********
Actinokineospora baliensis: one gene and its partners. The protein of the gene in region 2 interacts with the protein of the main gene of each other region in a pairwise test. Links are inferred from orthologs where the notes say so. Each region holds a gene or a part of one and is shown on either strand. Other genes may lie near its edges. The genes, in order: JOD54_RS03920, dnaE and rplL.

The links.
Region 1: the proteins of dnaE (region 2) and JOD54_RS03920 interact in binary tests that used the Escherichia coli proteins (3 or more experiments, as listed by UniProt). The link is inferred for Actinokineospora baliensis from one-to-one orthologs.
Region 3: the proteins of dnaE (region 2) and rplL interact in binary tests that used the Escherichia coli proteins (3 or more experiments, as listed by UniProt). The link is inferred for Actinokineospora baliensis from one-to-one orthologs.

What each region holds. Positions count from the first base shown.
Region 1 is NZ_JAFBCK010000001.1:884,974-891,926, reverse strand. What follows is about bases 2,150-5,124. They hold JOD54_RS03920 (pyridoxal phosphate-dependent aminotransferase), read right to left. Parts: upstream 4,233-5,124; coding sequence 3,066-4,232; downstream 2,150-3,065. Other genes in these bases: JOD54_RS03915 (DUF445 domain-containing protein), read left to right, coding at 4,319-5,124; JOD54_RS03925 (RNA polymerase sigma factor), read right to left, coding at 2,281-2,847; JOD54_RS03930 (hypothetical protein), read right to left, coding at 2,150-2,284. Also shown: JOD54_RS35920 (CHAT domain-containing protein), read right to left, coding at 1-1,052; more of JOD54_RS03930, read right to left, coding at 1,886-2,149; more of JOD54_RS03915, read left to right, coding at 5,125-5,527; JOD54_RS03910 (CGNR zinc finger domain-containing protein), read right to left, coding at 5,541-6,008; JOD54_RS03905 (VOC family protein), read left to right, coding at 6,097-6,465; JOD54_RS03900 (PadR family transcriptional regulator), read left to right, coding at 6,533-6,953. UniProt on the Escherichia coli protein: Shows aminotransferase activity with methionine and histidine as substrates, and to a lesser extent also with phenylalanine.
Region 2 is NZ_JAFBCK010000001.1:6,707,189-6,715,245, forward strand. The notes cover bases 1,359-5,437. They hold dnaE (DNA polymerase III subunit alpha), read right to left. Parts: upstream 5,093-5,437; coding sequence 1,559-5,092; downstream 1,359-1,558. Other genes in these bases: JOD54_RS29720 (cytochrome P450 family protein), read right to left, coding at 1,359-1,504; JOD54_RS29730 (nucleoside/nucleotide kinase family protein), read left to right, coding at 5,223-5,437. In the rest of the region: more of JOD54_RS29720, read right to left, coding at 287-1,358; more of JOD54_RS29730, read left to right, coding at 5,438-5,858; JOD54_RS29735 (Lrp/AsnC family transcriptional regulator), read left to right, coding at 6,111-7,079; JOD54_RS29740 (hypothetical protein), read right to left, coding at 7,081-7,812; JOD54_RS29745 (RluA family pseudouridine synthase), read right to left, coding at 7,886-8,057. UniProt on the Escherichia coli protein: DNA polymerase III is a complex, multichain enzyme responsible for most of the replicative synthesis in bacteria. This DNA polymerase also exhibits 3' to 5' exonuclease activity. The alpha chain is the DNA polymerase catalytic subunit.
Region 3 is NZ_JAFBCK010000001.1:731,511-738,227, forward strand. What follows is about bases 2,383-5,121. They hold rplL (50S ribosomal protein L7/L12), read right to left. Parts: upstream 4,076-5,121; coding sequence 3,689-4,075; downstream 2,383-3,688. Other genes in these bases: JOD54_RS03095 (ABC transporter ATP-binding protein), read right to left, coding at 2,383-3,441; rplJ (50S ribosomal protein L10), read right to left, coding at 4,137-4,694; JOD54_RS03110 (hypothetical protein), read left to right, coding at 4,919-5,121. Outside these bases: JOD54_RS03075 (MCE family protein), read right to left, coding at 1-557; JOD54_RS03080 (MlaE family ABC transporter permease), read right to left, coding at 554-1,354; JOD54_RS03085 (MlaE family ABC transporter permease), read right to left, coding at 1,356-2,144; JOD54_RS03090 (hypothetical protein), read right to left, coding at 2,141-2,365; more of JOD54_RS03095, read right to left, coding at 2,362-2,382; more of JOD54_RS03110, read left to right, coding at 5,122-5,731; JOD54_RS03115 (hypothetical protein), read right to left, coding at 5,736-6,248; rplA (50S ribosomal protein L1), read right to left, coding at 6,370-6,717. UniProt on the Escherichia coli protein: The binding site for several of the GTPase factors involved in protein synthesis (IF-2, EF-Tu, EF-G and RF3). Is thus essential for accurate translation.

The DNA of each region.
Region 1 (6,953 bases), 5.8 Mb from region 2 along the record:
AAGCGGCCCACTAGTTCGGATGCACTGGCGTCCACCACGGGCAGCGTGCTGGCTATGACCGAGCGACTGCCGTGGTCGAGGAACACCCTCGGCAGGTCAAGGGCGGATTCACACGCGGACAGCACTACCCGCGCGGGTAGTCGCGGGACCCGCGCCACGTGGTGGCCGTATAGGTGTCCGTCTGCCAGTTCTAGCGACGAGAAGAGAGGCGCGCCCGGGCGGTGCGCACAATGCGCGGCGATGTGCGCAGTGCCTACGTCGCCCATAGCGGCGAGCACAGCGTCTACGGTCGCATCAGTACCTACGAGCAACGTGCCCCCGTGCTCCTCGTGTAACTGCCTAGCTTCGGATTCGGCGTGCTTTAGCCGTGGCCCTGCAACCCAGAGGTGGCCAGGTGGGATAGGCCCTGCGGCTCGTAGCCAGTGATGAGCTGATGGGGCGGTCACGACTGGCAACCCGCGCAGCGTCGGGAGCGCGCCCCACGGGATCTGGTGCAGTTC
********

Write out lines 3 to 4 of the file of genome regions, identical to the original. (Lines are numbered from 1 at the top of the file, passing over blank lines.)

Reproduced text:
Region 1: the proteins of dnaE (region 2) and JOD54_RS03920 interact in binary tests that used the Escherichia coli proteins (3 or more experiments, as listed by UniProt). The link is inferred for Actinokineospora baliensis from one-to-one orthologs.
Region 3: the proteins of dnaE (region 2) and rplL interact in binary tests that used the Escherichia coli proteins (3 or more experiments, as listed by UniProt). The link is inferred for Actinokineospora baliensis from one-to-one orthologs.